So, we have the lowest number of people being held in immigrant detention in 20 years because our government seems intent on keeping all migrants out of the country, while continuing to deport as many of the people already here that it can. 

For those still in detention, conditions have not improved. If anything they are worse. In FY 2020, 21 people died in ICE custody - the highest number of deaths in fifteen years. At least one-third of those deaths were from COVID-19. 

Freedom for Immigrants’ on conditions in detention shows that FY2021 is not off to a great start. No one has died yet this year, but the COVID nightmare continues, contextualized by systemic deficiencies in the provision of health services that pre-date COVID by decades, and the utter failure of ICE to adapt its operating procedures to the reality of a highly infectious disease. From (FFI):

During this period [October 23 - November 23], FFI documented a general degradation in conditions in ICE detention and backsliding on COVID-19 preventive measures, mirroring “pandemic fatigue” outside of detention. People in detention reported backsliding even in facilities that had previously implemented minor reforms in access to personal protective equipment, soap, and sanitizer. At the same time, FFI documented continued failure on the part of ICE and its contract staff to observe basic COVID-19 prevention protocols. FFI also documented an apparent reversal in an early directive to provide limited, free access to phone communication in detention in a range of ICE facilities. FFI also received reports of a new brand of toxic chemical disinfectant at use in at least one facility. Medical neglect remained rampant, as did abuse and retaliation for internal organizing.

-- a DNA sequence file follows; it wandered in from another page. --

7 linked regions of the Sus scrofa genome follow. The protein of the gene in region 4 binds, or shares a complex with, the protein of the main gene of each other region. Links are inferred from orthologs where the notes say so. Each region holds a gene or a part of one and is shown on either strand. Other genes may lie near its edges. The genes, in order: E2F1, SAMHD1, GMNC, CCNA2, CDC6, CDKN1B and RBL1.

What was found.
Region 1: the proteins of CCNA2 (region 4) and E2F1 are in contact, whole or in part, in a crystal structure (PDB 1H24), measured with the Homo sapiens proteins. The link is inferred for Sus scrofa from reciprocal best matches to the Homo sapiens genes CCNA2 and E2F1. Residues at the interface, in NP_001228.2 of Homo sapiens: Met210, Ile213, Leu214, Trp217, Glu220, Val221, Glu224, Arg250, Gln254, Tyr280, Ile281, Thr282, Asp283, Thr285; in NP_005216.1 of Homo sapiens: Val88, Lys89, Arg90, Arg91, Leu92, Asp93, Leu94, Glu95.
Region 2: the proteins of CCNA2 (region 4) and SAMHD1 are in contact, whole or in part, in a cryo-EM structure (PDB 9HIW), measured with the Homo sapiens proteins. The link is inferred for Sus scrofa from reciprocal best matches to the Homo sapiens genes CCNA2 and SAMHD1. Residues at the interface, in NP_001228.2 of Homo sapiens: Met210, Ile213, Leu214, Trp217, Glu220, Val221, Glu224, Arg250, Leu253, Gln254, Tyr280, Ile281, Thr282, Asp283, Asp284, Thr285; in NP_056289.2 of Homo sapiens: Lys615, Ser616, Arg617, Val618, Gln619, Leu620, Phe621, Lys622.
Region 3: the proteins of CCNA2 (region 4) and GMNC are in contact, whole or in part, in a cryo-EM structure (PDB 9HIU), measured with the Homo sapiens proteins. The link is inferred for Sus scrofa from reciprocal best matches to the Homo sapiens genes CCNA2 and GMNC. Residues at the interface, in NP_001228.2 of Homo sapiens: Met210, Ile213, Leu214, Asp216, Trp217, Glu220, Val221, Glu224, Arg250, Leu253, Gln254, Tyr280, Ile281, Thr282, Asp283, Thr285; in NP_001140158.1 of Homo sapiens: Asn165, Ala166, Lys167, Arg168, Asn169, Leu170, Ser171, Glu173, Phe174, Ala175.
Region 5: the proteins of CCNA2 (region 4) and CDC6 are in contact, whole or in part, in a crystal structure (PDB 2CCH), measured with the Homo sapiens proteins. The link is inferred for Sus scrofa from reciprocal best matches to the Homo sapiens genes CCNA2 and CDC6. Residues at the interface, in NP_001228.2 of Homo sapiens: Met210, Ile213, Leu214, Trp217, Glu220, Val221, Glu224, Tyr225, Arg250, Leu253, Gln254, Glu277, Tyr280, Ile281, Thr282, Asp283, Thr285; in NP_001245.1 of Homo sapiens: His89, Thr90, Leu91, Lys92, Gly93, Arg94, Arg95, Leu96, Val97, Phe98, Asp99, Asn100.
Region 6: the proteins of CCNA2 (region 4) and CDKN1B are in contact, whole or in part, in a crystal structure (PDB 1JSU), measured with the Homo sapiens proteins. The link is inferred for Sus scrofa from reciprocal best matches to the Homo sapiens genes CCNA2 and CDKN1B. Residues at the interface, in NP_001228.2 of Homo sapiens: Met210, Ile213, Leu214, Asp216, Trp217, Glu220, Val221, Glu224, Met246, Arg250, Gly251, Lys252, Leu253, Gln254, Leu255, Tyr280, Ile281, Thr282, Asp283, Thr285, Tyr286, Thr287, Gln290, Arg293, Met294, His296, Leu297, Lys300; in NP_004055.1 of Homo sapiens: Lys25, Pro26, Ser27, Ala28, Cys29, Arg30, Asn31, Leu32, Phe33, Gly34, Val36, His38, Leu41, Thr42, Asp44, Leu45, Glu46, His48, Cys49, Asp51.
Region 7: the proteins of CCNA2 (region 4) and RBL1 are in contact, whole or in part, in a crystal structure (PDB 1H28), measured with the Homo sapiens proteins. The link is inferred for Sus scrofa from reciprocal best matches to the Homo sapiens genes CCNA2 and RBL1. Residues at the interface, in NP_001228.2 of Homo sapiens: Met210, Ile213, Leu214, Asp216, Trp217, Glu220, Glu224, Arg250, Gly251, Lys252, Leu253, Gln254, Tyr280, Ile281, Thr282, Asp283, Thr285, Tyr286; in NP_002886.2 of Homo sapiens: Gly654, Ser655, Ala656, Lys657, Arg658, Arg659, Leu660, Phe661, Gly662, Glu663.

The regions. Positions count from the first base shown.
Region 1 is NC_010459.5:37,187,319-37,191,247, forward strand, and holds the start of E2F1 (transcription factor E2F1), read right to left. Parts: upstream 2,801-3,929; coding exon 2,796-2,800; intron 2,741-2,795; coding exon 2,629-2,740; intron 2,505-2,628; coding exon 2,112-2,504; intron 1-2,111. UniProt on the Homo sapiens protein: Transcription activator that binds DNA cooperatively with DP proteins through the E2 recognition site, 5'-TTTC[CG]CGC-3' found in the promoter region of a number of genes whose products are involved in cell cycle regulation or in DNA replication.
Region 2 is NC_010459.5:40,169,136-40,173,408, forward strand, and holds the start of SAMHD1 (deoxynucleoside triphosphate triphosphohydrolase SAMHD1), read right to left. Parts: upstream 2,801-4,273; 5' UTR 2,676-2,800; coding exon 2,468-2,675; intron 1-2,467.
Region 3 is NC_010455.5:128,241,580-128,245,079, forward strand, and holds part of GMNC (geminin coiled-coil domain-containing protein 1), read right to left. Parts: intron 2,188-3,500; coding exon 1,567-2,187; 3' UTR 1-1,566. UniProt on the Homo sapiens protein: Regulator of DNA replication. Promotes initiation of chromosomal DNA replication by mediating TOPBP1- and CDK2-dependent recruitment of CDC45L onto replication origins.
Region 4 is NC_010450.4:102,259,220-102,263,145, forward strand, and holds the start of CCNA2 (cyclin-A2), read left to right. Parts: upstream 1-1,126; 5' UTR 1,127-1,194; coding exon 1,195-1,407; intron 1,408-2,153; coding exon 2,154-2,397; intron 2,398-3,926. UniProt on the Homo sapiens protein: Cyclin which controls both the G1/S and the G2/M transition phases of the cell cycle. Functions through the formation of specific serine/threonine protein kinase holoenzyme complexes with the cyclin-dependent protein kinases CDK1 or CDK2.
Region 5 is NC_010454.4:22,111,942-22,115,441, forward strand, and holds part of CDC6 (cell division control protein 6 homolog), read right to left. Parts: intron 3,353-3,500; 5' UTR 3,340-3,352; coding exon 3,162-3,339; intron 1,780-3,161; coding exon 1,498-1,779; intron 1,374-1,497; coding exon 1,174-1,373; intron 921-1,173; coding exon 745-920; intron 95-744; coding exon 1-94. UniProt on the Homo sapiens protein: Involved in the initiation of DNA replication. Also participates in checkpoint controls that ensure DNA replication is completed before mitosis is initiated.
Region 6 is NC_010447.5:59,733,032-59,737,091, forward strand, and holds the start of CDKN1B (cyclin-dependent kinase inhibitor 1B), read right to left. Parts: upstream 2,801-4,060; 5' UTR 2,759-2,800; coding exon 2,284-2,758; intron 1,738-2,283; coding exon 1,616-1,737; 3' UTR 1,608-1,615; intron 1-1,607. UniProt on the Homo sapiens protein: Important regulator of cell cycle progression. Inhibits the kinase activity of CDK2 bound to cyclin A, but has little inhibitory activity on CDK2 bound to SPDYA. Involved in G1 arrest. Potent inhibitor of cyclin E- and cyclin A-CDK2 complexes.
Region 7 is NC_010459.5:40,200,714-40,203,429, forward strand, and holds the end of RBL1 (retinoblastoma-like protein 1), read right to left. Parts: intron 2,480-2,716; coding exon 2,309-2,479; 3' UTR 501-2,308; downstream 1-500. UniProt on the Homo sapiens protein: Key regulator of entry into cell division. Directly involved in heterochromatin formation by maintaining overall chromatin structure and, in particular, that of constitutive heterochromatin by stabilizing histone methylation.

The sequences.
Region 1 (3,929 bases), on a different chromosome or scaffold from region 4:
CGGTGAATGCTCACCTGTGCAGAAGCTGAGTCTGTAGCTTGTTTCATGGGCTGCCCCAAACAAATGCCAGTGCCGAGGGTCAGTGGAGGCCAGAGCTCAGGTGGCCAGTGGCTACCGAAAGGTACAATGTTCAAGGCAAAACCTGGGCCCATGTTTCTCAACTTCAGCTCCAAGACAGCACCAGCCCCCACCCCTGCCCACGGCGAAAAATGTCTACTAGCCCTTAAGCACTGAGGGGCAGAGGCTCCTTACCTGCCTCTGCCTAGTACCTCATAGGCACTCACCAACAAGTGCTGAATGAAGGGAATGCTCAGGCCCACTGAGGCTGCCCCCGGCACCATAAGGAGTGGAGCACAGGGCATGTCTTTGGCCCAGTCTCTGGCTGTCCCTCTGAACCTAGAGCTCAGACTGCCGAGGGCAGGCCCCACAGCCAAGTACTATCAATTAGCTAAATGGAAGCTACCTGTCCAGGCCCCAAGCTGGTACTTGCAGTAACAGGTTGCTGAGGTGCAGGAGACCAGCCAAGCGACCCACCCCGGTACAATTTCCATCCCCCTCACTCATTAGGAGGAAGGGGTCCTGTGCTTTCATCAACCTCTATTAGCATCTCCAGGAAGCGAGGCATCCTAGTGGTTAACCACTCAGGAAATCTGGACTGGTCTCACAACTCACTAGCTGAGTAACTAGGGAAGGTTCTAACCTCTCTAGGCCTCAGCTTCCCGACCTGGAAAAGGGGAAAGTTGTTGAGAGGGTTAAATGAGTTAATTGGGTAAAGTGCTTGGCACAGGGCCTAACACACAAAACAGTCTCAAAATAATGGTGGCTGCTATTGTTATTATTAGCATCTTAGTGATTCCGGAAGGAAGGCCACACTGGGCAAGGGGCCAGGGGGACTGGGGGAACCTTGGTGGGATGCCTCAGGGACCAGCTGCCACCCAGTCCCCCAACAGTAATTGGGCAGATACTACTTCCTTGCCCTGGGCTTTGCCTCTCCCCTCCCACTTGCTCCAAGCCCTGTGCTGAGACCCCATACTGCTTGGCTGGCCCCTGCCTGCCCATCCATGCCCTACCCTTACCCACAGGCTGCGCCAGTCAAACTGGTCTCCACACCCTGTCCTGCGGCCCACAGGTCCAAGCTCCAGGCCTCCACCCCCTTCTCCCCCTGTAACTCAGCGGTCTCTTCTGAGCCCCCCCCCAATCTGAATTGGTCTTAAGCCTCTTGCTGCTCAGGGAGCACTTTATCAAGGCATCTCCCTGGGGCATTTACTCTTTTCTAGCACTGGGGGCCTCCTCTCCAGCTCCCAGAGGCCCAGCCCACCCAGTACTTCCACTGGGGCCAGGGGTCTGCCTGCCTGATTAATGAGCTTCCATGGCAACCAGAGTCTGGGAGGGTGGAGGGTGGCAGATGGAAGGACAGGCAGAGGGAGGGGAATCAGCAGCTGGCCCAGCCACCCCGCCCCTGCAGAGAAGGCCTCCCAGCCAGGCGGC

It is worth noting that the companies involved in detaining people are still getting paid. The private companies that receive contracts from ICE for detention have written into those contracts bed minimums - they get paid a base rate no matter how many people are being held in their facilities. Over the last year, as the number of people in detention has declined, I estimated that these companies received $500 million for empty beds. With the minimum payments set at a 30,000 daily average of people in detention, they are currently getting mostly paid for empty beds. Which is to say, they have the funds to treat the people in their facilities better. 

We stand by the demand to free everyone from immigrant detention facilities. The last six months have made apparent that detention is inhumane, and that neither ICE nor the companies they use to staff their detention machine, have any interests in caring for the people in custody; people who, we will repeat over and over and over, are not serving any kind of criminal penalty in detention, but simply waiting for the government to decide their status. These people could just as easily wait with family and community members, and if treated fairly, people do in fact show up for their hearings. 

Detention is unnecessary, and inhumane.